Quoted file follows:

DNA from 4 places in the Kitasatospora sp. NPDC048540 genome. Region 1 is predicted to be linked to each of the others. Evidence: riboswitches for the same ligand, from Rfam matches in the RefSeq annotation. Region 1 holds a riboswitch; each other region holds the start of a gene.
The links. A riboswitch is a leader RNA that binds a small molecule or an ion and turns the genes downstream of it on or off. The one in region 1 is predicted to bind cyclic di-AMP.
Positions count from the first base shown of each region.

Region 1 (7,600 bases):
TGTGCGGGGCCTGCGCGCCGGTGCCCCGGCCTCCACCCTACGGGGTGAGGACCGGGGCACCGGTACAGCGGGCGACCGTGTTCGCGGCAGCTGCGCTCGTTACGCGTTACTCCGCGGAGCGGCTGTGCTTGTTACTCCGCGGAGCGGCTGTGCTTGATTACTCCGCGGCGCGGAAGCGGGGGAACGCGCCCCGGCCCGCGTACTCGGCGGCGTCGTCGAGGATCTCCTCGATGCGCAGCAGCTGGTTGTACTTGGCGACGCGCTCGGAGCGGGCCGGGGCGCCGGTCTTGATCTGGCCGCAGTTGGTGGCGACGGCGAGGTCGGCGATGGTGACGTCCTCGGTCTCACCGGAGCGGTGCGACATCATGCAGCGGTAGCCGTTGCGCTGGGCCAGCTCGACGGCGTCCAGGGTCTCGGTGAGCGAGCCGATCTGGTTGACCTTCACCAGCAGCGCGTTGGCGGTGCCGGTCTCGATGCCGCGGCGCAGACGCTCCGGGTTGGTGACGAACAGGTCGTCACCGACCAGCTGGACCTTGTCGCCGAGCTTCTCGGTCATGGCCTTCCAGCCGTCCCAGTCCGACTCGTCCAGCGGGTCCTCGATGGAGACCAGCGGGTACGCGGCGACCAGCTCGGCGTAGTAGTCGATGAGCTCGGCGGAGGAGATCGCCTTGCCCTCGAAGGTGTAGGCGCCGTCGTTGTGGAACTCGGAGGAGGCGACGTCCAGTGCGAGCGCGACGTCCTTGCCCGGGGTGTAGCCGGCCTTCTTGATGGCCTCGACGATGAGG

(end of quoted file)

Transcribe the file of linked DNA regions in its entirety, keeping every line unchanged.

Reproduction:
DNA from 4 places in the Kitasatospora sp. NPDC048540 genome. Region 1 is predicted to be linked to each of the others. Evidence: riboswitches for the same ligand, from Rfam matches in the RefSeq annotation. Region 1 holds a riboswitch; each other region holds the start of a gene.
The links. A riboswitch is a leader RNA that binds a small molecule or an ion and turns the genes downstream of it on or off. The one in region 1 is predicted to bind cyclic di-AMP.
Positions count from the first base shown of each region.

Region 1 (7,600 bases):
TGTGCGGGGCCTGCGCGCCGGTGCCCCGGCCTCCACCCTACGGGGTGAGGACCGGGGCACCGGTACAGCGGGCGACCGTGTTCGCGGCAGCTGCGCTCGTTACGCGTTACTCCGCGGAGCGGCTGTGCTTGTTACTCCGCGGAGCGGCTGTGCTTGATTACTCCGCGGCGCGGAAGCGGGGGAACGCGCCCCGGCCCGCGTACTCGGCGGCGTCGTCGAGGATCTCCTCGATGCGCAGCAGCTGGTTGTACTTGGCGACGCGCTCGGAGCGGGCCGGGGCGCCGGTCTTGATCTGGCCGCAGTTGGTGGCGACGGCGAGGTCGGCGATGGTGACGTCCTCGGTCTCACCGGAGCGGTGCGACATCATGCAGCGGTAGCCGTTGCGCTGGGCCAGCTCGACGGCGTCCAGGGTCTCGGTGAGCGAGCCGATCTGGTTGACCTTCACCAGCAGCGCGTTGGCGGTGCCGGTCTCGATGCCGCGGCGCAGACGCTCCGGGTTGGTGACGAACAGGTCGTCACCGACCAGCTGGACCTTGTCGCCGAGCTTCTCGGTCATGGCCTTCCAGCCGTCCCAGTCCGACTCGTCCAGCGGGTCCTCGATGGAGACCAGCGGGTACGCGGCGACCAGCTCGGCGTAGTAGTCGATGAGCTCGGCGGAGGAGATCGCCTTGCCCTCGAAGGTGTAGGCGCCGTCGTTGTGGAACTCGGAGGAGGCGACGTCCAGTGCGAGCGCGACGTCCTTGCCCGGGGTGTAGCCGGCCTTCTTGATGGCCTCGACGATGAGG